Written by: Charles Weaver, CEO of MSPAlliance
In the wake of the Louisiana MSP registration law, US Secret Service warnings concerning threats to MSPs, it seems appropriate to provide some context to the regulatory and legislative activities impacting MSPs today. One of the areas least understood by non-MSP professionals is the interrelationship of the client and the MSP. Until this unique symbiosis is understood, effective regulation and legislation will be challenging to achieve.
Amateur MSPs Do Exist
The first point we can concede is that amateur MSPs do exist. The definition of the amateur MSP is necessary absent a more official designation so that the public can effectively and quickly understand the type of MSP with whom they are dealing.
MSPs do not need a license to practice. MSPAlliance has always maintained an anti-licensure position as such a step would neither guarantee the quality of services nor expand the number of MSPs practicing (a problem we currently face as more organizations need to outsource their IT management).
Without such a designation, MSPs must be able to demonstrate proficiency in several operational and technical areas so clients can make informed decisions concerning their IT management and outsourcing. The need for MSP transparency becomes even more apparent when evaluating MSPs at different stages of their maturity. Many clients do not need full IT management outsourcing, having some internal IT staffing and capabilities already. Other clients completely outsource their IT management to MSPs having no significant internal resources available.
There is great diversity in the IT management needs of the general public. IT management skillsets, pricing, flexibility, availability, and a great many more variables impact the sourcing and selection process of an MSP. For many clients, amateur MSPs may be the best option for handling IT management. Others may not have such a choice.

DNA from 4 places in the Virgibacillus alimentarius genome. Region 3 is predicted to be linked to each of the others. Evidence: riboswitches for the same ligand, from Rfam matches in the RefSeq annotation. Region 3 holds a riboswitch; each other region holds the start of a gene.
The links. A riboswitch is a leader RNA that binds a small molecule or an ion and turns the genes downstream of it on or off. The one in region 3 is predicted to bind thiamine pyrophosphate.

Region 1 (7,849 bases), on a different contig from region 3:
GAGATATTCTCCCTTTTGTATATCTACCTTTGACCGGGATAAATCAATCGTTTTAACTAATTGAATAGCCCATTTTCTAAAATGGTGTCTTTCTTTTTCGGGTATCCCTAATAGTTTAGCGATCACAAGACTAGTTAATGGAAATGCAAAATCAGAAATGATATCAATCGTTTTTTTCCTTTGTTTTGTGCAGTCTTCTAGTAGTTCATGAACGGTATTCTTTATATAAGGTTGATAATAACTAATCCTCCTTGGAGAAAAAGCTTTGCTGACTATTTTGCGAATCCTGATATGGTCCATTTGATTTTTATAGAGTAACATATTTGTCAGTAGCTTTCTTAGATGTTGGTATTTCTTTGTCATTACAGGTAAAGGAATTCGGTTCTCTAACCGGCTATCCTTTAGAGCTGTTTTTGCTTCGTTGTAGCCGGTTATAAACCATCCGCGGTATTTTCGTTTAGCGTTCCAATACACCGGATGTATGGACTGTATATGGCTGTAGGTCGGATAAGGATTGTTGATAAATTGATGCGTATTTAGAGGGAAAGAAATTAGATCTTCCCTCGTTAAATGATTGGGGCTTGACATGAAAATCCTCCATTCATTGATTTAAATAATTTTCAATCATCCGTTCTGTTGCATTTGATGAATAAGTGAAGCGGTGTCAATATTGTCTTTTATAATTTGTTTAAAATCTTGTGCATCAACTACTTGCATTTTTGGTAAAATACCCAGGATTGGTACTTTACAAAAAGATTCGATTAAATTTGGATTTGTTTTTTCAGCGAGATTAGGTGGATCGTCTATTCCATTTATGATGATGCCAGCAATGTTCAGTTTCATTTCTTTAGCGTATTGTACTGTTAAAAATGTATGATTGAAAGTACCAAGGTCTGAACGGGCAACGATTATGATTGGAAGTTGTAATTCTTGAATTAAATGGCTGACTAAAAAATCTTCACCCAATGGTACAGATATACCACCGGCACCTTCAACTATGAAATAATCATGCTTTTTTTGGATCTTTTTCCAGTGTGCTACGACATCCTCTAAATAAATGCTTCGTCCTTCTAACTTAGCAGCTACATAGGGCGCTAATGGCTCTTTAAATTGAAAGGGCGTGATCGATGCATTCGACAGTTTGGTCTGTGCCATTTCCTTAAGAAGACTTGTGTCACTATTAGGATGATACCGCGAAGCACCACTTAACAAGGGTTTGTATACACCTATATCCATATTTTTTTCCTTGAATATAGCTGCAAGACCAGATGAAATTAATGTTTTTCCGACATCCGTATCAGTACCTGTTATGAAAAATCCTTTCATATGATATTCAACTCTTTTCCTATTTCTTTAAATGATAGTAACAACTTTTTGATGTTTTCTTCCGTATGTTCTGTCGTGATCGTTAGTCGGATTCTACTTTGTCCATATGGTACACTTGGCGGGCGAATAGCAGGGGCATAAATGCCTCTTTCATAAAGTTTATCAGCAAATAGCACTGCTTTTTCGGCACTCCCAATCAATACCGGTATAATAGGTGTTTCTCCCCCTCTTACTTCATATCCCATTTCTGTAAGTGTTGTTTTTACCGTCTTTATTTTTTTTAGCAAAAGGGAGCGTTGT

Client Risk to the MSP
Implicit in any managed services relationship is the existence of risk. Merely having a computer or a server connected to the Internet poses a risk for the user and the organization. Medical, banking, and legal clients pose even greater risks to the MSP as the type of data is more valuable to cybercriminals. Some managed services clients understand these risks, other do not.
While MSPs offer a vast wealth of knowledge, technical expertise, and IT management resources, those resources matter little if the client is unwilling to accept the recommendations. For example, an MSP may suggest to the client the implementation of multi-factor authentication as a simple yet effective security prophylactic. Yet, if the client refuses this suggestion (perhaps due to cost or perceived inconvenience), the MSP now has a critical decision to make: maintain the relationship with the client and do the best job possible, or abandon the client as too risky).
These types of choices are presented to thousands of MSPs every day throughout the world. Non-profit clients may have legitimate budget constraints and cannot afford regular IT security practices. Other clients may refuse to implement standard IT management best practices because they believe it will harm employee productivity.
The MSP must decide on how they will deal with such clients and the inherent risk they pose to the MSP.
Legislation of the Client or the MSP
MSPs rarely have unilateral control of the IT management practices of their clients. Even when MSPs obtain “trusted advisor” status with a client, the client organization must make decisions based on information presented to them by their MSP.
As regulators and legislators deliberate on whether to act on MSPs, we urge those bodies to consider the unique position MSPs have in our world today and respect the delicate balance between trusted IT advisor and IT management decision-maker. These are very different roles between the MSP and the client and must be thoroughly understood for effective MSP regulation and legislation to exist.